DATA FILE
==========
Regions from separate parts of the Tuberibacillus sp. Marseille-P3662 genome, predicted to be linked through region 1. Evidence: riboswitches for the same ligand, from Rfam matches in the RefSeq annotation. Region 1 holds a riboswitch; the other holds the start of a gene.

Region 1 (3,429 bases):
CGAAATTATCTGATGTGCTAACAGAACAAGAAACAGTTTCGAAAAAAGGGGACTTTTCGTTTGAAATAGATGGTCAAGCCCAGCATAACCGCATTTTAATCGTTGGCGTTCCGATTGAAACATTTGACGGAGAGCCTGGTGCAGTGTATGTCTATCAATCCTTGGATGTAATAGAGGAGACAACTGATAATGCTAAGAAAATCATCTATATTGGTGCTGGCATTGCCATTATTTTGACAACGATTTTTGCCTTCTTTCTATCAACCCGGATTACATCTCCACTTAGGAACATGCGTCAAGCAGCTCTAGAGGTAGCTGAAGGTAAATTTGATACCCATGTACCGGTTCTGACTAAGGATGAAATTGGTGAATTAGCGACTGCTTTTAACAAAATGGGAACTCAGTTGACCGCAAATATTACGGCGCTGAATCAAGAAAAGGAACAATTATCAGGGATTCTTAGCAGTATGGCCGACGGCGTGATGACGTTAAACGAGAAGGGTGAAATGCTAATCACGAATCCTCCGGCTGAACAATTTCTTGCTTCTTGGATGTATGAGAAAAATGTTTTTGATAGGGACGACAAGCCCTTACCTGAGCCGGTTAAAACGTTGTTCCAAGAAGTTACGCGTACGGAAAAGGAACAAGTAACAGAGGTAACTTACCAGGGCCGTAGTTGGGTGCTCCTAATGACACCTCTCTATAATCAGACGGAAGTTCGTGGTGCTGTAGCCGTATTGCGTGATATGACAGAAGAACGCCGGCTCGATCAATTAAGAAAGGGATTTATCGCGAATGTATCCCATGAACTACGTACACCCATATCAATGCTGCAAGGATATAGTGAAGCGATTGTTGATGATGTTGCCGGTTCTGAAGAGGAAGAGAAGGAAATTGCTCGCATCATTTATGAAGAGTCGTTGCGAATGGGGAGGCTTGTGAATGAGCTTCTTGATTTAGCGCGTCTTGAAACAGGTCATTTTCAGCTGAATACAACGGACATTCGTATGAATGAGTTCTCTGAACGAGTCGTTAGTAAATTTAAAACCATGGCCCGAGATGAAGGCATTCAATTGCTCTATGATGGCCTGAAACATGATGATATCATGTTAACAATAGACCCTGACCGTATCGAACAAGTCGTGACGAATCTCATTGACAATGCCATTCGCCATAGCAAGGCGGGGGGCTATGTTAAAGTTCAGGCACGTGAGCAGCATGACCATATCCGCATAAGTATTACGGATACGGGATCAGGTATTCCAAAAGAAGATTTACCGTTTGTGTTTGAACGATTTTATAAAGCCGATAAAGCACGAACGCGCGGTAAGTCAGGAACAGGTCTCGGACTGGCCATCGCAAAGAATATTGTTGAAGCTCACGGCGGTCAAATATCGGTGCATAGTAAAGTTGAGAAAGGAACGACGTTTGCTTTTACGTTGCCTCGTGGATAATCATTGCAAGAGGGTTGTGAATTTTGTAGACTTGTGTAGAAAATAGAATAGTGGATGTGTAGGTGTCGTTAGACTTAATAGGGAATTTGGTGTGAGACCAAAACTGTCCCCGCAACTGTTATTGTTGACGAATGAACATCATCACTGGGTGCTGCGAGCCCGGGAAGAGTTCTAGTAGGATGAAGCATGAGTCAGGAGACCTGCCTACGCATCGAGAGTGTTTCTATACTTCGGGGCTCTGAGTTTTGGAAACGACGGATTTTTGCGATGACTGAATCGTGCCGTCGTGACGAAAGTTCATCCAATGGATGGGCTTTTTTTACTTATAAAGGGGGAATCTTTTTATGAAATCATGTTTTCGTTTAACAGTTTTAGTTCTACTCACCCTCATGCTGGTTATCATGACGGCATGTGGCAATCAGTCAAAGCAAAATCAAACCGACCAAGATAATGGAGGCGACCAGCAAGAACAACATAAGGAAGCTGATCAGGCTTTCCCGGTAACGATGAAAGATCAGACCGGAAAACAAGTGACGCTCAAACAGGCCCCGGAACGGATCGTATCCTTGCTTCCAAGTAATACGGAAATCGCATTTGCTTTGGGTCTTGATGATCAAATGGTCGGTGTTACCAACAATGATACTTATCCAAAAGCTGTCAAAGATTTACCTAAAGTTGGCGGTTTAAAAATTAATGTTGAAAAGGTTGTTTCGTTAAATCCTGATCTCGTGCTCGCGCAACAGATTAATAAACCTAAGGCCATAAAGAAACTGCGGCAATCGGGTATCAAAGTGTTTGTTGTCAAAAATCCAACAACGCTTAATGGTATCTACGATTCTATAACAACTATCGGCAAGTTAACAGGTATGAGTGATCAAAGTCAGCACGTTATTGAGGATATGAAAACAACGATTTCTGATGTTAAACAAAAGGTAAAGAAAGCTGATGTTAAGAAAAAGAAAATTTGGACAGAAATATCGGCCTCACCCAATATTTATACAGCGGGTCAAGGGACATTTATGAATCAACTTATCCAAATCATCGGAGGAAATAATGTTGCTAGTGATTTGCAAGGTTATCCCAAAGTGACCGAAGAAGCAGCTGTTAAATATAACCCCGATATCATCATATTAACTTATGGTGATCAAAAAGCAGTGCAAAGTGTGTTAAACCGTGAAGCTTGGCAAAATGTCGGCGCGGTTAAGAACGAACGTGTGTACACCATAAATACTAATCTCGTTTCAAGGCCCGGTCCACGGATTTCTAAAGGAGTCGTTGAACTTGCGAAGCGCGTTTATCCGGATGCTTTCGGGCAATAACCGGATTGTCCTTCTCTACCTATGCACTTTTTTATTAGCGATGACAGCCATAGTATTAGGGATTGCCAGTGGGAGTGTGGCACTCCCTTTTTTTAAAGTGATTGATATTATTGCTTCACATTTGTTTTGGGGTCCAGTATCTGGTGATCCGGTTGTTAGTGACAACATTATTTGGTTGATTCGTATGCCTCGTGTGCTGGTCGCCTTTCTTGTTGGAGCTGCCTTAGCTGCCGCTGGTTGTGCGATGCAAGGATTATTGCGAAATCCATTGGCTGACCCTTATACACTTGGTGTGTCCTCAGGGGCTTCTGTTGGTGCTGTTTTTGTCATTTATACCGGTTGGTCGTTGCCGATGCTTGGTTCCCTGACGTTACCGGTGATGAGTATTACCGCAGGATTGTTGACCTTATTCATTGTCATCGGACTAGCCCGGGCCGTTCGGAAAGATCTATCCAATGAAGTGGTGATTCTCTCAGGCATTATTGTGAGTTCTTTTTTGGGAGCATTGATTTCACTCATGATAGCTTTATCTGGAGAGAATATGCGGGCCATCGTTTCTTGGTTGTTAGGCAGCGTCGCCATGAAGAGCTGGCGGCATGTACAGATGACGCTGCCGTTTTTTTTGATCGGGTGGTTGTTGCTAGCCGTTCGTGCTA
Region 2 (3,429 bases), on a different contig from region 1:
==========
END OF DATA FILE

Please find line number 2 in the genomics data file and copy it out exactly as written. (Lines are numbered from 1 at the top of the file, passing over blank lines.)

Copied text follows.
Region 1 (3,429 bases):